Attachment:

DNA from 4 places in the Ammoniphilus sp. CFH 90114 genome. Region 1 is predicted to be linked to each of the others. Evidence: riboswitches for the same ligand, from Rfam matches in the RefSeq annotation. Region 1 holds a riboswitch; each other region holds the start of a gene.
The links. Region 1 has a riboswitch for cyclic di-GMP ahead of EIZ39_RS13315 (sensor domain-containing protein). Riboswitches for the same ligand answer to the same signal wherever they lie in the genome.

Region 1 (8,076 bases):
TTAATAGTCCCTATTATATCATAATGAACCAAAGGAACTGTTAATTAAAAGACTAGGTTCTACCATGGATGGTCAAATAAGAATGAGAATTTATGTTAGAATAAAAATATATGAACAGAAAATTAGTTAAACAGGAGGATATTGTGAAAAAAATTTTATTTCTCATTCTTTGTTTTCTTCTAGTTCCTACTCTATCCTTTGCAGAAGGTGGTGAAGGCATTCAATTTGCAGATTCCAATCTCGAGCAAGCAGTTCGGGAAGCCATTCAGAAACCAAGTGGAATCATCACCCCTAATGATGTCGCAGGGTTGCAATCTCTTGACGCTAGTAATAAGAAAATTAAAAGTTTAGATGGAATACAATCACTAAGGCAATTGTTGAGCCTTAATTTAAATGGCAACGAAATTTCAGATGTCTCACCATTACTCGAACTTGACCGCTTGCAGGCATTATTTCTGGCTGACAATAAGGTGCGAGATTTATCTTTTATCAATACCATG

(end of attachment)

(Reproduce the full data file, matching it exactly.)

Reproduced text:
DNA from 4 places in the Ammoniphilus sp. CFH 90114 genome. Region 1 is predicted to be linked to each of the others. Evidence: riboswitches for the same ligand, from Rfam matches in the RefSeq annotation. Region 1 holds a riboswitch; each other region holds the start of a gene.
The links. Region 1 has a riboswitch for cyclic di-GMP ahead of EIZ39_RS13315 (sensor domain-containing protein). Riboswitches for the same ligand answer to the same signal wherever they lie in the genome.

Region 1 (8,076 bases):
TTAATAGTCCCTATTATATCATAATGAACCAAAGGAACTGTTAATTAAAAGACTAGGTTCTACCATGGATGGTCAAATAAGAATGAGAATTTATGTTAGAATAAAAATATATGAACAGAAAATTAGTTAAACAGGAGGATATTGTGAAAAAAATTTTATTTCTCATTCTTTGTTTTCTTCTAGTTCCTACTCTATCCTTTGCAGAAGGTGGTGAAGGCATTCAATTTGCAGATTCCAATCTCGAGCAAGCAGTTCGGGAAGCCATTCAGAAACCAAGTGGAATCATCACCCCTAATGATGTCGCAGGGTTGCAATCTCTTGACGCTAGTAATAAGAAAATTAAAAGTTTAGATGGAATACAATCACTAAGGCAATTGTTGAGCCTTAATTTAAATGGCAACGAAATTTCAGATGTCTCACCATTACTCGAACTTGACCGCTTGCAGGCATTATTTCTGGCTGACAATAAGGTGCGAGATTTATCTTTTATCAATACCATG